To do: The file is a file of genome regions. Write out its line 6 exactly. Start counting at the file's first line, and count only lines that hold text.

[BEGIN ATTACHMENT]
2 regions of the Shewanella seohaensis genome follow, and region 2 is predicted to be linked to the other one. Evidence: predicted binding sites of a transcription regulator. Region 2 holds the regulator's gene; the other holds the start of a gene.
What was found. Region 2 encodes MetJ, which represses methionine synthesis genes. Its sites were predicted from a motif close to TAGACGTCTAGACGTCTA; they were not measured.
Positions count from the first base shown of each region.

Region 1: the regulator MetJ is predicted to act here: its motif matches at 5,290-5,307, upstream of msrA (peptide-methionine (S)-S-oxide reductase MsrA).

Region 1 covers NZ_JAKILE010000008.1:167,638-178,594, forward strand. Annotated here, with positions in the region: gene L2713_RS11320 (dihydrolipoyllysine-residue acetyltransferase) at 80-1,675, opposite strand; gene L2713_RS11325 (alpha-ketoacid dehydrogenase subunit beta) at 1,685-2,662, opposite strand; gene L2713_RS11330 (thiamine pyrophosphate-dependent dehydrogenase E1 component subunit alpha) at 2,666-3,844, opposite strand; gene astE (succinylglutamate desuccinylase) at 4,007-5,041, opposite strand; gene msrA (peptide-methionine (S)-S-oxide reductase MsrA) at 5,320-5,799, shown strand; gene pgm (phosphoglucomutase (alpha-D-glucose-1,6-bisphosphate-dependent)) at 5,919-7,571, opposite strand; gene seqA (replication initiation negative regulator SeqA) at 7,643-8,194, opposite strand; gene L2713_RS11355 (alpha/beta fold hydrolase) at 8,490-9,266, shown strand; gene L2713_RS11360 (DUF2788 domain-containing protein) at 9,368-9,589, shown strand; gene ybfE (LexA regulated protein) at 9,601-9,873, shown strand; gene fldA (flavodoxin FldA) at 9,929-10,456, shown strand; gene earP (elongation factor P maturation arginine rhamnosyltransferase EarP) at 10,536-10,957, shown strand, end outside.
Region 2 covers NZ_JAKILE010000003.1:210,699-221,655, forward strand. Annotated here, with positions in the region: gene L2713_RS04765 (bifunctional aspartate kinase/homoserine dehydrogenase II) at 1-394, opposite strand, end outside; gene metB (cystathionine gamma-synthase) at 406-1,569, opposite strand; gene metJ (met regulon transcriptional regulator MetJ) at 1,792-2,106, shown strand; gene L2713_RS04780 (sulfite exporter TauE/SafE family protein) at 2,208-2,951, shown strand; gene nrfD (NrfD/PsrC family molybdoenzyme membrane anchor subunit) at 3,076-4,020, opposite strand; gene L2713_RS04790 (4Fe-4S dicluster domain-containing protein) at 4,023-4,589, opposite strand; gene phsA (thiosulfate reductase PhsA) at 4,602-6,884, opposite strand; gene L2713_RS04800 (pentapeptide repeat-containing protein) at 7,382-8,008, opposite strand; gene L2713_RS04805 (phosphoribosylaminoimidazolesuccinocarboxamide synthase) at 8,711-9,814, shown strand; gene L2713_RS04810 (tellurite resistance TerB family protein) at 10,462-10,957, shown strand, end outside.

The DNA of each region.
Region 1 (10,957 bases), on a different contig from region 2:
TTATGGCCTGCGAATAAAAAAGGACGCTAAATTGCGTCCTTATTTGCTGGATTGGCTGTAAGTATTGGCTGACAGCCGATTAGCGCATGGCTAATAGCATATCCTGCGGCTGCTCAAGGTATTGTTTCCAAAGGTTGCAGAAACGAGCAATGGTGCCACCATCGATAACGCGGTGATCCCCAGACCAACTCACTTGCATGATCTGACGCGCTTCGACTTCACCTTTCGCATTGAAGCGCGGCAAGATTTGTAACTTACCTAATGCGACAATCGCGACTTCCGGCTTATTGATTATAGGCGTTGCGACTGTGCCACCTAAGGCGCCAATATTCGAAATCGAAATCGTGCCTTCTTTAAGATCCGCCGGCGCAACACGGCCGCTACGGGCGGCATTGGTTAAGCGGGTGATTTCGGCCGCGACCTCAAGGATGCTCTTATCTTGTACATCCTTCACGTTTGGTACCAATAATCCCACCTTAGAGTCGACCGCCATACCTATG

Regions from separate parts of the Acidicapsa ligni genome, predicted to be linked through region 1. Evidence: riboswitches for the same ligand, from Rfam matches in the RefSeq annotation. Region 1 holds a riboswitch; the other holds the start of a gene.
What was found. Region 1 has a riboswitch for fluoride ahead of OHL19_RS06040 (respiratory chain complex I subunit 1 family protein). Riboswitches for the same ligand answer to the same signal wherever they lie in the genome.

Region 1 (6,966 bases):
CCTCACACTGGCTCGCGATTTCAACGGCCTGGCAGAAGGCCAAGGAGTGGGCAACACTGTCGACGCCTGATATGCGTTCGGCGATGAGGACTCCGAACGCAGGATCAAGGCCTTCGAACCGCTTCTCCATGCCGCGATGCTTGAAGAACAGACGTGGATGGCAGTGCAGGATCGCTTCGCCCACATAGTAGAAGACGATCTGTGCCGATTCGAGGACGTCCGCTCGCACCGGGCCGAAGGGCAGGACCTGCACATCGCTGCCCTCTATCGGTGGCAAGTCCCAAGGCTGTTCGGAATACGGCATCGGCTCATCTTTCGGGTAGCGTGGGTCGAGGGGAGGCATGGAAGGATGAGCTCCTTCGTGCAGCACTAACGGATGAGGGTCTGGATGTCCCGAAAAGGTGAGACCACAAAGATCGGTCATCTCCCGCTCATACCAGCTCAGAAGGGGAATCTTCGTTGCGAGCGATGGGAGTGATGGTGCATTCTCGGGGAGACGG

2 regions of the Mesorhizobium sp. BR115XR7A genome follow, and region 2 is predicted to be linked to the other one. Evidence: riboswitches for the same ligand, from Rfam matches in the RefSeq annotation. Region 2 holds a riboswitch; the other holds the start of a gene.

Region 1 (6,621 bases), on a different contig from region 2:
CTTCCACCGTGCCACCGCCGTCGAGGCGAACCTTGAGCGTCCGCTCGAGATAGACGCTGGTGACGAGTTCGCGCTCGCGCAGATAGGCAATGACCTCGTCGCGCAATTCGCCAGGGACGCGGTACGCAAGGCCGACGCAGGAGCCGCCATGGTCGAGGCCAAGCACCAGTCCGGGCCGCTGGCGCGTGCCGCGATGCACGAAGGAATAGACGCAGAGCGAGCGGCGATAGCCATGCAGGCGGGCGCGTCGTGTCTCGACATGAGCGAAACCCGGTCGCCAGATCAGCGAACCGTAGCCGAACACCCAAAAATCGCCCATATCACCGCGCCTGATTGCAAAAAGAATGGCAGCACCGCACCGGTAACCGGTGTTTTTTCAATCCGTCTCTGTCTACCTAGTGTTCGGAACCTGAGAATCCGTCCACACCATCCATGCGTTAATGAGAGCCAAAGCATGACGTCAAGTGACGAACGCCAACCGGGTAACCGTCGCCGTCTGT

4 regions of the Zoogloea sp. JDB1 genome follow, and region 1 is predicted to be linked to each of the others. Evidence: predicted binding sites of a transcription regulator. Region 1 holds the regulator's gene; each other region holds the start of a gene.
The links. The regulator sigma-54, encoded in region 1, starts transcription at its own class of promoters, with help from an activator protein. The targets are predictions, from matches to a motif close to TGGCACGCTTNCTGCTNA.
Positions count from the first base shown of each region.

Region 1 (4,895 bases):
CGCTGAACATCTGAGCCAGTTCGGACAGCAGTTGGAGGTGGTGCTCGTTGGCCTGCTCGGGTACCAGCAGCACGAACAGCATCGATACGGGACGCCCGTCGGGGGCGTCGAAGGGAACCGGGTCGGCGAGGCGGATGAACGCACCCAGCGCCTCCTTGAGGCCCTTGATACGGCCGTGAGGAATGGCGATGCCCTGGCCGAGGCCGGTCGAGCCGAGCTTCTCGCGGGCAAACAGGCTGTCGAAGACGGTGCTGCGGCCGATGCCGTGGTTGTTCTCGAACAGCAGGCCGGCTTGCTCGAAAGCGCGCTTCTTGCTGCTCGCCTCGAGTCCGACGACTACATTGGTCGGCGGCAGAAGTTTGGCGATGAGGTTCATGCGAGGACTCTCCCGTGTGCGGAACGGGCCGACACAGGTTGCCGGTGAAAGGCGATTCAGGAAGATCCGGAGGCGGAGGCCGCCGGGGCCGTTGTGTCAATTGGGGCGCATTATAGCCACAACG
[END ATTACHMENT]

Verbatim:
Region 2 covers NZ_JAKILE010000003.1:210,699-221,655, forward strand. Annotated here, with positions in the region: gene L2713_RS04765 (bifunctional aspartate kinase/homoserine dehydrogenase II) at 1-394, opposite strand, end outside; gene metB (cystathionine gamma-synthase) at 406-1,569, opposite strand; gene metJ (met regulon transcriptional regulator MetJ) at 1,792-2,106, shown strand; gene L2713_RS04780 (sulfite exporter TauE/SafE family protein) at 2,208-2,951, shown strand; gene nrfD (NrfD/PsrC family molybdoenzyme membrane anchor subunit) at 3,076-4,020, opposite strand; gene L2713_RS04790 (4Fe-4S dicluster domain-containing protein) at 4,023-4,589, opposite strand; gene phsA (thiosulfate reductase PhsA) at 4,602-6,884, opposite strand; gene L2713_RS04800 (pentapeptide repeat-containing protein) at 7,382-8,008, opposite strand; gene L2713_RS04805 (phosphoribosylaminoimidazolesuccinocarboxamide synthase) at 8,711-9,814, shown strand; gene L2713_RS04810 (tellurite resistance TerB family protein) at 10,462-10,957, shown strand, end outside.